There are few who could remain unmoved by the noble and solemn funeral services conducted in the nation’s capital and in Texas for the late President George H.W. Bush. The sentiments conveyed by countless people in the wake of his death were nearly unanimous in agreement of the depth of his character and the effectivity of his leadership.
But commentators on several media outlets were also struck by the funeral services themselves. On one program, a commentator observed that the most striking feature of one of the services was the silence. He wondered: “Are we ever really silent anymore?” That’s a very helpful question to guide us during this Advent season.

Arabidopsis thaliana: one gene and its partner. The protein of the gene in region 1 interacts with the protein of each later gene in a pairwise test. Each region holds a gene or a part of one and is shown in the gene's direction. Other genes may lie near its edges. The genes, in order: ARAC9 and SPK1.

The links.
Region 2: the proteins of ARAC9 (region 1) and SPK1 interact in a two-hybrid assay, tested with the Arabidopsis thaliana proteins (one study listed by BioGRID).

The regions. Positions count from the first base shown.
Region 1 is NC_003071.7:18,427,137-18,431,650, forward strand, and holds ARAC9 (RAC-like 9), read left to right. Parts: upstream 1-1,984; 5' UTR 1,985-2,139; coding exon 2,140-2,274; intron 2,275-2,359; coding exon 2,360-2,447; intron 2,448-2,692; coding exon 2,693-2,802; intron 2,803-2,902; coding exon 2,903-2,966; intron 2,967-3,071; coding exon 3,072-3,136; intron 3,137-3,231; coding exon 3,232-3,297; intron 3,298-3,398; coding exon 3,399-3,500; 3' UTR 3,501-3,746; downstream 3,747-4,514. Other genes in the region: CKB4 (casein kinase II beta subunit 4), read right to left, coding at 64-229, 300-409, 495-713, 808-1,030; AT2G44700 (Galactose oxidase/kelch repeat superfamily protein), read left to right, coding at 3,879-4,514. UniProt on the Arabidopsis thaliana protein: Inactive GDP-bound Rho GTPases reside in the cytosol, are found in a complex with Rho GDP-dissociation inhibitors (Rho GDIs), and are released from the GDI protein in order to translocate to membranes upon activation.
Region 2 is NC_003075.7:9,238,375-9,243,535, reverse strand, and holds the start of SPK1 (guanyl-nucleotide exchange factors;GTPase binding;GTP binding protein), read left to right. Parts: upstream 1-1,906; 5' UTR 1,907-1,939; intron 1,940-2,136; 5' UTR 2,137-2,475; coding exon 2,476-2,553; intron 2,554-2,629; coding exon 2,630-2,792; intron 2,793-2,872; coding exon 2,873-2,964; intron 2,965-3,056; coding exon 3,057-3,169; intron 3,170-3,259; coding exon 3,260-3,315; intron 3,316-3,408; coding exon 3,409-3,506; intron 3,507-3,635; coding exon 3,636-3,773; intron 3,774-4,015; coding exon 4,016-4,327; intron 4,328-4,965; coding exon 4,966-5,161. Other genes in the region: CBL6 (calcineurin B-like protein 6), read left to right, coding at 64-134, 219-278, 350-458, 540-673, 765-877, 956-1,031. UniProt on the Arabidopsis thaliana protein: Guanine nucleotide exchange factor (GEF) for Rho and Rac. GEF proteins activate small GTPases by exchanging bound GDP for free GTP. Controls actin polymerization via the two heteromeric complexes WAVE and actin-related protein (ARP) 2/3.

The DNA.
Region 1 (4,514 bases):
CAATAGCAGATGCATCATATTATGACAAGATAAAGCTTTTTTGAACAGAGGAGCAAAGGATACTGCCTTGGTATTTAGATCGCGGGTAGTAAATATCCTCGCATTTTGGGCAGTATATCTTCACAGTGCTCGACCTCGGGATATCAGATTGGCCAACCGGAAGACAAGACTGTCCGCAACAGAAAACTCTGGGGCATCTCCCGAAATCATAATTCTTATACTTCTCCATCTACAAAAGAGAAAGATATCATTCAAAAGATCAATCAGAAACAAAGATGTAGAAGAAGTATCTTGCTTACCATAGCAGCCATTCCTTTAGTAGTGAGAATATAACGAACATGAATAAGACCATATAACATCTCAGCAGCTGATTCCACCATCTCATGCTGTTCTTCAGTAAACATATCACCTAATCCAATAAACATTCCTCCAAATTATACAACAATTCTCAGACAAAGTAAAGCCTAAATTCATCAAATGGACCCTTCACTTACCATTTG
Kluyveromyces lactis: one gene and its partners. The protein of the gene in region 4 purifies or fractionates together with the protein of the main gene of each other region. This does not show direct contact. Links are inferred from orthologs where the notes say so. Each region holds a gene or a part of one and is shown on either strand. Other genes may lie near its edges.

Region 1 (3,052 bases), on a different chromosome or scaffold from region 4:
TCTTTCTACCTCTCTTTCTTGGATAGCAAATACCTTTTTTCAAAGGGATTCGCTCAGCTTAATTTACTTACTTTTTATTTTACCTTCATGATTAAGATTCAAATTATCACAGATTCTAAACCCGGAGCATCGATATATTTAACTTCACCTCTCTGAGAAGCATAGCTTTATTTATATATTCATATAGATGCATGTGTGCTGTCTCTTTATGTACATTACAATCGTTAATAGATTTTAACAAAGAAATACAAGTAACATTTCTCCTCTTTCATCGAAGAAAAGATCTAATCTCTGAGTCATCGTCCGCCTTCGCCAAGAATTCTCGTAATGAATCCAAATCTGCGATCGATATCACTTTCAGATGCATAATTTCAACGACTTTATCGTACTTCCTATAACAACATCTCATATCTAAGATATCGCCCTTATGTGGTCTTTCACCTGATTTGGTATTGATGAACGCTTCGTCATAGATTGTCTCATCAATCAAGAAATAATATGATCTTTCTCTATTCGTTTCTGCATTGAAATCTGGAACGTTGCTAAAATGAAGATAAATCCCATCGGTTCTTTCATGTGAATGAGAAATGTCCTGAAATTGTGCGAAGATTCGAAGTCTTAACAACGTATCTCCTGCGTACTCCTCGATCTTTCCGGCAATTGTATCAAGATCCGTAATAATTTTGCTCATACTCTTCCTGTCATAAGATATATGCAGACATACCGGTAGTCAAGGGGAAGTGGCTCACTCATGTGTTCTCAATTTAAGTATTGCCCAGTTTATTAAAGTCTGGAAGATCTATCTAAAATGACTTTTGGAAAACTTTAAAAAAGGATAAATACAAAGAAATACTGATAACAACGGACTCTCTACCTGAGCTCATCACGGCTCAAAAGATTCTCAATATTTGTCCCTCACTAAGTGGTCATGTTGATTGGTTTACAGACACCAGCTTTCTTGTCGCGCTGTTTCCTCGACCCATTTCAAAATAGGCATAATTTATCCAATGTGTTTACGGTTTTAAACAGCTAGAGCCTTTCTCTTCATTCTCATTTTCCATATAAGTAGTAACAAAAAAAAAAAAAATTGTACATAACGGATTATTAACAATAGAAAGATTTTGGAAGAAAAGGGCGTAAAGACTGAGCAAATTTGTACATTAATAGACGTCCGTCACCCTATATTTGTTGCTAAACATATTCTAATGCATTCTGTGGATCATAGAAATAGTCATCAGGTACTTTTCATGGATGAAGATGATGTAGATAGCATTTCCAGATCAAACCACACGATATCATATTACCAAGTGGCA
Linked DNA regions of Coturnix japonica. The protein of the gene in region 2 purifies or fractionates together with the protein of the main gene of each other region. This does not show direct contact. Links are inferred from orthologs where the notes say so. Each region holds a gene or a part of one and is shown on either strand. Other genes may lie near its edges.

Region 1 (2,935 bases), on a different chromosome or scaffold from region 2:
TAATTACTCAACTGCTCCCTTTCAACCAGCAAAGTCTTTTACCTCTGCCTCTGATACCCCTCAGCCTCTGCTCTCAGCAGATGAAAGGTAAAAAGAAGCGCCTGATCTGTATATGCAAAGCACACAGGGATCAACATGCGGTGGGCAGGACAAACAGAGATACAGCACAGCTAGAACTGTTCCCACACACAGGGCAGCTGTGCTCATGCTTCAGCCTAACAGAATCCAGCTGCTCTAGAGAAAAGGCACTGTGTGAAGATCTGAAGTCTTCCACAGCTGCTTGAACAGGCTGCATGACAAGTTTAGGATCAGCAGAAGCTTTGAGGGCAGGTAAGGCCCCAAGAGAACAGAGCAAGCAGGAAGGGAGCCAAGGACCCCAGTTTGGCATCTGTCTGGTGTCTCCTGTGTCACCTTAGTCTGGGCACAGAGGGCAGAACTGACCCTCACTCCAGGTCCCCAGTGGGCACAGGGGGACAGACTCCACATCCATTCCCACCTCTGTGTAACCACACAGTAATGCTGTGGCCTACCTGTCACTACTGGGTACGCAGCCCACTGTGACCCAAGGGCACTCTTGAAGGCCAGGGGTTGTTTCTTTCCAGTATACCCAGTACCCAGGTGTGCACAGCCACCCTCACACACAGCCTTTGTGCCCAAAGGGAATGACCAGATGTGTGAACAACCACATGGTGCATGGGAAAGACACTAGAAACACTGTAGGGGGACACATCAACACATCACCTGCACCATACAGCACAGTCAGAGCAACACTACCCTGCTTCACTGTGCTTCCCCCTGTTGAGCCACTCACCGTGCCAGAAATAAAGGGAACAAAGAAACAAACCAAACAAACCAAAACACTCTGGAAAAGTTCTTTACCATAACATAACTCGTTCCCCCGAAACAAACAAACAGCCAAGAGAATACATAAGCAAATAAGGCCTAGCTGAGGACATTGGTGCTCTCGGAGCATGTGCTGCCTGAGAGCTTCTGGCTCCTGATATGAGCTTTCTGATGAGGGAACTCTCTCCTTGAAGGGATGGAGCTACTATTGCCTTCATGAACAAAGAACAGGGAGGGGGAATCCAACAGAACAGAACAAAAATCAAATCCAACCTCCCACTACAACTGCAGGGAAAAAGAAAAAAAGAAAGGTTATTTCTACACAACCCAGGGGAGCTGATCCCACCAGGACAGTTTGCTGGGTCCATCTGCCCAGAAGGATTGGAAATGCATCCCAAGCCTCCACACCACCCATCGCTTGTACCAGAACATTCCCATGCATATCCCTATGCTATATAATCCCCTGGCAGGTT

Amid the hustle and bustle of holiday preparations, time set aside for silence and prayer is all the more urgently needed. Silence enables a kind of holy solitude that is necessary for the encounter with God. One spiritual writer observed recently that if one is not capable of solitude, one is not capable of having a relationship with the One who reveals himself in the silence. In a deafening world where the cultural and political noise is growing increasingly louder, it took the death of a president—a great man and statesman—to remind us that we need to slow down and enter into the silence in order to reflect on what we are becoming as individuals and as a nation.